Message body:
{A modified HTML copy of the CNN web page regarding the London Bombing}

Attachment:
LondonTerrorMovie.zip

(containing the following file)
London Terror Moovie.avi {multiple spaces}
Checked By Norton Antivirus.exe

Below is a screenshot of the email that this Trojan arrives in:

TROJ_DONBOMB.A’s sample email

Other Details

This Trojan runs on Windows 95, 98, ME, NT, 2000, XP, and Server 2003. It also checks for the presence of the mutex "" to prevent multiple copies of itself from running in memory.

Analysis By: Roddell Aquino Santos

Revision History:

 
Jul 9, 2005 - Modified Virus Report

SOLUTION


Minimum scan engine version needed: 6.810

Pattern file needed: 2.720.07

Pattern release date: Jul 8, 2005


Important note: The "Minimum scan engine" refers to the earliest Trend Micro scan engine version guaranteed to detect this threat. However, Trend Micro strongly recommends that you update to the latest version in order to get comprehensive protection. Download the latest scan engine here.

Solution:

Identifying the Malware Program

To remove this malware, first identify the malware program.

  1. Scan your system with your Trend Micro antivirus product.
  2. NOTE the path and file name of all files detected as TROJ_DONBOMB.A.

Trend Micro customers need to download the latest virus pattern file before scanning their system. Other users can use Housecall, Trend Micro's online virus scanner.

Terminating the Malware Program

This procedure terminates the running malware process. You will need the name(s) of the file(s) detected earlier.

  1. Open Windows Task Manager.
    • On Windows 98 and ME, press
    CTRL%20ALT%20DELETE
    • On Windows NT, 2000, XP, and Server 2003, press
    CTRL%20SHIFT%20ESC, then click the Processes tab.
  2. In the list of running programs*, locate the malware file(s) detected earlier.
  3. Select one of the detected files, then press either the End Task or the End Process button, depending on the version of Windows on your system.
  4. Do the same for all detected malware files in the list of running processes.
  5. To check if the malware process has been terminated, close Task Manager, and then open it again.
  6. Close Task Manager.

*NOTE: On systems running Windows 98 and ME, Windows Task Manager may not show certain processes. You can use a third party process viewer such as Process Explorer to terminate the malware process. Otherwise, continue with the next procedure, noting additional instructions. If you were not able to terminate the malware process as described in the previous procedure, restart your system.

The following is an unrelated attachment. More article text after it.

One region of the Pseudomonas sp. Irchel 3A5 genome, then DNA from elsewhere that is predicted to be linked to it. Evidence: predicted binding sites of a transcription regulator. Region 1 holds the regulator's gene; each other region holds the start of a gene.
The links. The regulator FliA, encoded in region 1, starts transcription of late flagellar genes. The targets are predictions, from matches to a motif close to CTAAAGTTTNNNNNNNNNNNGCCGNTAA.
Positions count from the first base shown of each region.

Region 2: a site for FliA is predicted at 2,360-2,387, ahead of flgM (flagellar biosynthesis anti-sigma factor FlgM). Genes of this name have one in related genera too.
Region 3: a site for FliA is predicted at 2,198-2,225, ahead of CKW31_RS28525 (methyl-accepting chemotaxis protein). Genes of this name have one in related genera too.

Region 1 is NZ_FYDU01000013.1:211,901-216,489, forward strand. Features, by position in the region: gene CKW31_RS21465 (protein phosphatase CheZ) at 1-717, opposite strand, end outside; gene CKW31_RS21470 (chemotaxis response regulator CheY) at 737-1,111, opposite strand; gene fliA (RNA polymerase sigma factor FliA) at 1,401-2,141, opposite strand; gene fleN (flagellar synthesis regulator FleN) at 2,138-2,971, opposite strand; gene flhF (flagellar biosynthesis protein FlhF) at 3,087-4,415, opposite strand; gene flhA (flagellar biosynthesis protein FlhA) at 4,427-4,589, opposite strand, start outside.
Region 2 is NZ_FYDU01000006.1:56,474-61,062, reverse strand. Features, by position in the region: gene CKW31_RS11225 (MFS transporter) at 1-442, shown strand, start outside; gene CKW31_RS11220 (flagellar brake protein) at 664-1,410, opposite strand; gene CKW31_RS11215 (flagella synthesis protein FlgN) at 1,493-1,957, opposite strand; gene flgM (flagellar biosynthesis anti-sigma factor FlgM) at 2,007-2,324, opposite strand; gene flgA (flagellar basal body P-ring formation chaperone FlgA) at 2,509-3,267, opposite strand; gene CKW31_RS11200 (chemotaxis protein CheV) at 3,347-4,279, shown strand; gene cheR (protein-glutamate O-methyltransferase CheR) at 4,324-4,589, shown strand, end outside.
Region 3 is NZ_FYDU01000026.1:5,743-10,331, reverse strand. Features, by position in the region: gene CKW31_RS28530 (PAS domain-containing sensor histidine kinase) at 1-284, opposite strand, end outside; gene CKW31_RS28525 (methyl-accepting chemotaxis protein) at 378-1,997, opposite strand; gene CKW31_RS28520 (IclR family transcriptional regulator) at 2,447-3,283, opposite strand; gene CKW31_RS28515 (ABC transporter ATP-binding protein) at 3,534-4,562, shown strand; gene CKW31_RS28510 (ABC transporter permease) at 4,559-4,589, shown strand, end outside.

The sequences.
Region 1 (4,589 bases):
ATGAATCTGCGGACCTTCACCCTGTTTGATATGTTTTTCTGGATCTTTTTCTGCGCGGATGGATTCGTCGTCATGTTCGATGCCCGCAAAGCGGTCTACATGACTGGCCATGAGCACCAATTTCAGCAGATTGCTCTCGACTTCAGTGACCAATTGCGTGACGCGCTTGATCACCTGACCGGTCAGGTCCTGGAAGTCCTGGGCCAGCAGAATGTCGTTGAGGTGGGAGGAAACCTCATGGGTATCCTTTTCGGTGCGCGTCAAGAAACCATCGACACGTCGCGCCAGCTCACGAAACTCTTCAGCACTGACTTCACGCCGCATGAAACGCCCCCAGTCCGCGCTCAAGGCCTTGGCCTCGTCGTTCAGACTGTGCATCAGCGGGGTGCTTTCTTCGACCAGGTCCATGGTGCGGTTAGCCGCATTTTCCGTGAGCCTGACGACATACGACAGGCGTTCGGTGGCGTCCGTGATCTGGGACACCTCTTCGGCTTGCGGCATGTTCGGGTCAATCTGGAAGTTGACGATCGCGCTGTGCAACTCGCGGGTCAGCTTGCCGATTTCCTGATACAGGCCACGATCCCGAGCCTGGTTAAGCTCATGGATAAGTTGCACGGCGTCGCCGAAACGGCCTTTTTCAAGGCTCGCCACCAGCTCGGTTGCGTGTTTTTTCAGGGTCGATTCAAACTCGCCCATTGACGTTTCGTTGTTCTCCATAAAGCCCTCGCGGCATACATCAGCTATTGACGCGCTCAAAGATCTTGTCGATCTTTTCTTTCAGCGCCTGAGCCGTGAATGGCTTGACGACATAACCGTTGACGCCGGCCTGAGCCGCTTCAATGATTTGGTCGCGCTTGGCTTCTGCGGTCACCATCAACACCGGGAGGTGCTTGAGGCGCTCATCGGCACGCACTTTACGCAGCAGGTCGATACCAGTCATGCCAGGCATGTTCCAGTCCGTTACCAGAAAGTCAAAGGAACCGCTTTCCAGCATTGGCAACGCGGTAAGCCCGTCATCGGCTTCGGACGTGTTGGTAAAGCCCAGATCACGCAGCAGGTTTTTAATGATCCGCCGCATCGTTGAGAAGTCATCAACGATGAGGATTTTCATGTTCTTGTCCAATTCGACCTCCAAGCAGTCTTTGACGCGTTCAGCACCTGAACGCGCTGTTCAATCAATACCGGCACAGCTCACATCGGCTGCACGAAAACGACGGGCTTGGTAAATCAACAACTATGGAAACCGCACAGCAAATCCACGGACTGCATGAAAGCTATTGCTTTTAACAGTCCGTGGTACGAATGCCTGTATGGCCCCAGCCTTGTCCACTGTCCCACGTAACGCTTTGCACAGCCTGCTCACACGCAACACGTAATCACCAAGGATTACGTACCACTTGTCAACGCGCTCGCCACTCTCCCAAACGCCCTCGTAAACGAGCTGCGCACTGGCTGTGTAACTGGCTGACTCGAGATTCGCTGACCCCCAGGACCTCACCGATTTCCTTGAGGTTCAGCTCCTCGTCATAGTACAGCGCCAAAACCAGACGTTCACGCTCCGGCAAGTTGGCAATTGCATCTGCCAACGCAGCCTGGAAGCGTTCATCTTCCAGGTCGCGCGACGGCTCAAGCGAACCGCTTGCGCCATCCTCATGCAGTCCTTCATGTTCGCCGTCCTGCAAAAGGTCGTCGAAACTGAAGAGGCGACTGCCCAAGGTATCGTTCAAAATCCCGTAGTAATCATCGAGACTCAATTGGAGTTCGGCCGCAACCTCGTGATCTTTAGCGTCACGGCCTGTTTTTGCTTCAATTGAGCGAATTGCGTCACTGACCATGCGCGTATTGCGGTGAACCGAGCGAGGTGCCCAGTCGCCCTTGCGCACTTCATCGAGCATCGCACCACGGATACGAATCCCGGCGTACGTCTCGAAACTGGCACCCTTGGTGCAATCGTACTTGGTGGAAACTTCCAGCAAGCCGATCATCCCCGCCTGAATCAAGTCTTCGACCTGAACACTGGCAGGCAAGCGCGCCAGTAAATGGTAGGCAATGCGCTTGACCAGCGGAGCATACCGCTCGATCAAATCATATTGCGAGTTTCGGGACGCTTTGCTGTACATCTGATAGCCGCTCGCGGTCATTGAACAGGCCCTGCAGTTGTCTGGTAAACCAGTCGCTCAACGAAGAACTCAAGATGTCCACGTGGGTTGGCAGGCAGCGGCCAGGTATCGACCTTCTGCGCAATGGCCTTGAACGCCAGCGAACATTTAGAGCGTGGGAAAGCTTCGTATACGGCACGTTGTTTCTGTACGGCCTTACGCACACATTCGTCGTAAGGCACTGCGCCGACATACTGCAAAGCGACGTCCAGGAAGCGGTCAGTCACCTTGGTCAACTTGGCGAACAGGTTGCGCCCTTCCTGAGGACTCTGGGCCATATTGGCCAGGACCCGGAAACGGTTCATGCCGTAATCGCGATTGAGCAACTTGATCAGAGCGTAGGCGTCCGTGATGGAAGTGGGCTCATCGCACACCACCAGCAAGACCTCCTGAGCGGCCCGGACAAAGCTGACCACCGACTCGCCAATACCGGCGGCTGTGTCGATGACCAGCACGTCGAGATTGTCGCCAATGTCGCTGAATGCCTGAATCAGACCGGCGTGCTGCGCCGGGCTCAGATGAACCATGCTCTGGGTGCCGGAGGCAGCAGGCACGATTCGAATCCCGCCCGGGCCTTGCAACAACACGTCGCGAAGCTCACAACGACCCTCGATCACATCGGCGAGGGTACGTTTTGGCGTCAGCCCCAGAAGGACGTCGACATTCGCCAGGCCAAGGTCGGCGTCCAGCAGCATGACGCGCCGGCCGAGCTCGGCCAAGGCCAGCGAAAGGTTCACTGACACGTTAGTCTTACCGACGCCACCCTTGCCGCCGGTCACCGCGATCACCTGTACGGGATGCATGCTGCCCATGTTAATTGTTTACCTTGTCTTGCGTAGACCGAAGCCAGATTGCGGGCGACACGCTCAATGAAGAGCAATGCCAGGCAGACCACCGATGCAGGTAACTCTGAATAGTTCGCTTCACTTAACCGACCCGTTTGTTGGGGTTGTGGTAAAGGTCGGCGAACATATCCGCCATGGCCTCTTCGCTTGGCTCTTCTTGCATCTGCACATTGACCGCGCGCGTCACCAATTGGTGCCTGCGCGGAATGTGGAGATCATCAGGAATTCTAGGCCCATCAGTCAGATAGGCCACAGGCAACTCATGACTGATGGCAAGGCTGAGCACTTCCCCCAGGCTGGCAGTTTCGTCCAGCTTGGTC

Editing the Registry

This malware modifies the system's registry. Users affected by this malware may need to modify or delete specific registry keys or entries. For detailed information regarding registry editing, please refer to the following articles from Microsoft:

  1. HOW TO: Backup, Edit, and Restore the Registry in Windows 98 and Windows ME
  2. HOW TO: Backup, Edit, and Restore the Registry in Windows NT 4.0
  3. HOW TO: Backup, Edit, and Restore the Registry in Windows 2000
  4. HOW TO: Back Up, Edit, and Restore the Registry in Windows XP and 2003

Removing Autostart Entries from the Registry

Removing autostart entries from the registry prevents the malware from executing at startup. In this procedure, you will need the name(s) of the file(s) detected earlier.

If the registry entries below are not found, the malware may not have executed as of detection. If so, proceed to the succeeding solution set.

  1. Open Registry Editor. Click Start>Run, type REGEDIT, then press Enter.
  2. In the left panel, double-click the following:
    HKEY_LOCAL_MACHINE>Software>Microsoft>
    Windows>CurrentVersion>Run
  3. In the right panel, locate and delete the entry or entries whose data value is the malware path and file name of the file(s) detected earlier.
  4. Again in the left panel, double-click the following:
    HKEY_CURRENT_USER>Software>Microsoft>
    Windows>CurrentVersion>Run
  5. In the right panel, locate and delete the entry or entries whose data value is the malware path and file name of the file(s) detected earlier.
  6. Close Registry Editor.

Important Windows ME/XP Cleaning Instructions

Users running Windows ME and XP must disable System Restore to allow full scanning of infected systems.

Users running other Windows versions can proceed with the succeeding procedure set(s).

Running Trend Micro Antivirus

Scan your system with Trend Micro antivirus and delete files detected as TROJ_DONBOMB.A. To do this, Trend Micro customers must download the latest virus pattern file and scan their system. Other Internet users can use HouseCall, Trend Micro's online virus scanner.